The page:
You’d think, by this point, we’d know just about all there is to know about the Indiana Jones movies, but last week (in honor of the second film’s 30th anniversary), Yahoo! Movies tracked down Nizwar Karanj, the actor on the receiving end of Temple of Doom’s notorious improvised heart removal. And he had a bit of inside information: that scene was supposed to be even gorier than it was. Yet somehow, the original version of the scene hasn’t made its way onto the Indy DVDs or Blu-rays, which makes it one more lost bit of film that somehow hasn’t reached viewers in this age of ubiquitous “Deleted Scene” bonus features. … Read More

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30 Years of Memorial Day Blockbusters, Ranked

So, how’s your Memorial Day? Did you go out to the moving pictures? Chances are pretty good that you did — Memorial Day is one of the biggest movie-going weekends of the year, the Monday holiday adding another opportunity to hit the multiplex. And though it’s no longer the official kickoff for the summer movie season (a decade or so of Marvel movies have moved that milestone to the first weekend of May), it’s still a date that is earmarked, sometimes years in advance, by studios with blockbuster dollars in their eyes. That’s not to say that they usually open good blockbusters then; in fact, when your film editor took a look at the biggest Memorial Day moneymakers since Return of the Jedi back in ’83, it’s quite the race to the bottom. Here’s our ranking of them, from worst to best. … Read More

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10 Potentially Career-Wrecking Films by Great Directors

If your weirdo cinephile friend is all in a tizzy today, there’s a reason: Sorcerer, the much-maligned, long-neglected, yet freshly re-appreciated Wages of Fear remake from director William Friedkin, is making its Blu-ray debut today (and finally getting a proper anamorphic DVD release as well). When the film was originally released back in 1977, it was a highly anticipated, big-budget effort from Friedkin, the Oscar-winning director of The Exorcist and The French Connection. Unfortunately, its arrival in the moviegoing marketplace was preceded, by about a month, by a little movie called Star Wars, and that picture pretty much lay waste to everything in its path. It’s not a new story — filmmaking careers are made of highs and lows, and even the finest directors have seen falls that were difficult, or even impossible, to bounce back from. … Read More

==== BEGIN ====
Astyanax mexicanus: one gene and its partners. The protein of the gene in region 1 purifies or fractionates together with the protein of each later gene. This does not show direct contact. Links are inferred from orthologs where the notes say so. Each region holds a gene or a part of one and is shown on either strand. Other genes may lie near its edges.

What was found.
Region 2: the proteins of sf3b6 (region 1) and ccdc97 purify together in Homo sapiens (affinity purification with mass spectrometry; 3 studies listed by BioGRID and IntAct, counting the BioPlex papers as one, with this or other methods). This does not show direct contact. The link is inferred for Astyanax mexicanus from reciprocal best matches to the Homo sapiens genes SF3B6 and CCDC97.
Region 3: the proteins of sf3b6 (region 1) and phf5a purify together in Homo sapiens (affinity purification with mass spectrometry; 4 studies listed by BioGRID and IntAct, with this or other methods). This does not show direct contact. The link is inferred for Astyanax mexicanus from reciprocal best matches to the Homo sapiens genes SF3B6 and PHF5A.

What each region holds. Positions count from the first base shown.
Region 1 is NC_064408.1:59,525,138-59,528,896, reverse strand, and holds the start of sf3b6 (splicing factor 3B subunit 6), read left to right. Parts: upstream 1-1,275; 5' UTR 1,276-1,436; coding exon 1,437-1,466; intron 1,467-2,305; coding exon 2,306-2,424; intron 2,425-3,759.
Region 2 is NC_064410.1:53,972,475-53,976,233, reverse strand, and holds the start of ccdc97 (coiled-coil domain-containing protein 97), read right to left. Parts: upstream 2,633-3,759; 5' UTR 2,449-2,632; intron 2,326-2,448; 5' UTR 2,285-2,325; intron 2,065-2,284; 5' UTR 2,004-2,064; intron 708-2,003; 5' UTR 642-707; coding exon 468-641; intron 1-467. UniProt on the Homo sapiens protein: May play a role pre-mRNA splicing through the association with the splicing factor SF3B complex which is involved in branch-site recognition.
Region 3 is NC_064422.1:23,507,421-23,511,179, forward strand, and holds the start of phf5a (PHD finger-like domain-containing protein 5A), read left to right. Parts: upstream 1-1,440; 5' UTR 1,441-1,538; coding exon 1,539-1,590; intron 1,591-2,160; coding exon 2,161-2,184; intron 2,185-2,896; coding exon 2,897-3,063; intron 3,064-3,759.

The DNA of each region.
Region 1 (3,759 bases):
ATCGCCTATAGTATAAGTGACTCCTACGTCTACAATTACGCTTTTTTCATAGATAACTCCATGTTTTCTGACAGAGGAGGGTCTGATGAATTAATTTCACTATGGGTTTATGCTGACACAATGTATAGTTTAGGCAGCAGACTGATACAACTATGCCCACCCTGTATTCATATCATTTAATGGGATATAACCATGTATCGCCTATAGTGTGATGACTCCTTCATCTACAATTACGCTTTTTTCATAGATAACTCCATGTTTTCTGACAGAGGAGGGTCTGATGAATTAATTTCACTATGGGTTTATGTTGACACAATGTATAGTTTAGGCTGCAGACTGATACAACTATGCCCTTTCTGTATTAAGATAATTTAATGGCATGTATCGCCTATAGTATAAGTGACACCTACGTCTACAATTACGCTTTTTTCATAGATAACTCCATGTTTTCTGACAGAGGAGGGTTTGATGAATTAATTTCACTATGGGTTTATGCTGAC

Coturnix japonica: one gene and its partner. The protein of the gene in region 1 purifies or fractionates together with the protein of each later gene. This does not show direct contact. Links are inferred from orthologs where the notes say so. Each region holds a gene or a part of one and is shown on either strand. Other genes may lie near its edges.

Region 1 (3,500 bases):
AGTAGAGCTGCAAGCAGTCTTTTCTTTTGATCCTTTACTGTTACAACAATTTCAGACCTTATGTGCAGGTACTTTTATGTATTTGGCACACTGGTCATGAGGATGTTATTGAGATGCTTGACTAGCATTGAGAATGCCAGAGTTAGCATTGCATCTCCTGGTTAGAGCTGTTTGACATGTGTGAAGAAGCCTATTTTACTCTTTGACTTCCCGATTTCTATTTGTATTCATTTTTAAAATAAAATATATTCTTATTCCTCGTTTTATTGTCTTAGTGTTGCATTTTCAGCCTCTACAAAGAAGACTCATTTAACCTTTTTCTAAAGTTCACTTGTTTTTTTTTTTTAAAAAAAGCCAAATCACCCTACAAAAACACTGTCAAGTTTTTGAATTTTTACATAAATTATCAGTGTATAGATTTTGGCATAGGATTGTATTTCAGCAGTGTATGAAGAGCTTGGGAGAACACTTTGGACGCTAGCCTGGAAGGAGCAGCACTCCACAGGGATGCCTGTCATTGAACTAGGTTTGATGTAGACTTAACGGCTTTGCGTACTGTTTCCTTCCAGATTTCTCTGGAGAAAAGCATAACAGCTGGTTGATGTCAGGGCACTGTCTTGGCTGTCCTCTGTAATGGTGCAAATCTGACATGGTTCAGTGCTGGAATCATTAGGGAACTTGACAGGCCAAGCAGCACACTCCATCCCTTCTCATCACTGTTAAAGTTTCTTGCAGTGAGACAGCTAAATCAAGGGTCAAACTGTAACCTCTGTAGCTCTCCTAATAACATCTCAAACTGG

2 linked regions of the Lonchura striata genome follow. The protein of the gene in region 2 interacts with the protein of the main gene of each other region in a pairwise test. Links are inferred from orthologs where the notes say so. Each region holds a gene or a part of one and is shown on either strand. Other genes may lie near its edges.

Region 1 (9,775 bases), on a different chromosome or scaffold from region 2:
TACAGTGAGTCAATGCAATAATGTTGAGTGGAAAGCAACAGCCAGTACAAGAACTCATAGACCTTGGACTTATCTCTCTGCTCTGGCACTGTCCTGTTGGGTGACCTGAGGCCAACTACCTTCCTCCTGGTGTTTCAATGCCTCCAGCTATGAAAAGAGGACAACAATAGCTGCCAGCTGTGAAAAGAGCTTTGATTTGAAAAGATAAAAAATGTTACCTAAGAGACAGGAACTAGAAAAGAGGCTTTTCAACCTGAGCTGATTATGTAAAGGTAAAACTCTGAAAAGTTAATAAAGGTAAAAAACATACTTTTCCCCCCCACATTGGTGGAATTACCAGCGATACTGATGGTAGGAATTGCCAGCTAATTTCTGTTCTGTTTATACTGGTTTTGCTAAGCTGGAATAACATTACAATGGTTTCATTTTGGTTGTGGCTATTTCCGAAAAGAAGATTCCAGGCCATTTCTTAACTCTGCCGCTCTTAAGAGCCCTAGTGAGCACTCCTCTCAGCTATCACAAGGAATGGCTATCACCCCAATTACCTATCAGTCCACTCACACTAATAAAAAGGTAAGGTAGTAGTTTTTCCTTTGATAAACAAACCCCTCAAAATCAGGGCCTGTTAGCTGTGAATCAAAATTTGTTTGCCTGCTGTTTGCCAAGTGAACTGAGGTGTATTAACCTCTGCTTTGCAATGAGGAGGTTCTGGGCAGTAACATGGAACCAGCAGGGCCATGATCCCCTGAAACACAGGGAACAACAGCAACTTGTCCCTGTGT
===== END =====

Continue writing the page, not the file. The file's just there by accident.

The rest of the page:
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13 Great New-to-Netflix Movies to Stream This Holiday Weekend

Well, friends, spring is in the air (occasional lingering thundersnow aside), and Easter weekend is upon us, which could mean several things for you: participation in some sort of egg hunt, consumption of massive quantities of chocolate and sugar, a biannual visit to some sort of house of worship. Or it might just mean hanging out on the couch/in bed all weekend like it’s any other weekend. Your Flavorwire can’t help much with the first batch of items, but if you’re vegging out this holiday weekend, we’ve got a handful of noteworthy titles that have arrived (either for the first time, or for a return stint) over the past couple of weeks over at Netflix. Click through, fill your queue, and clear a day or two. … Read More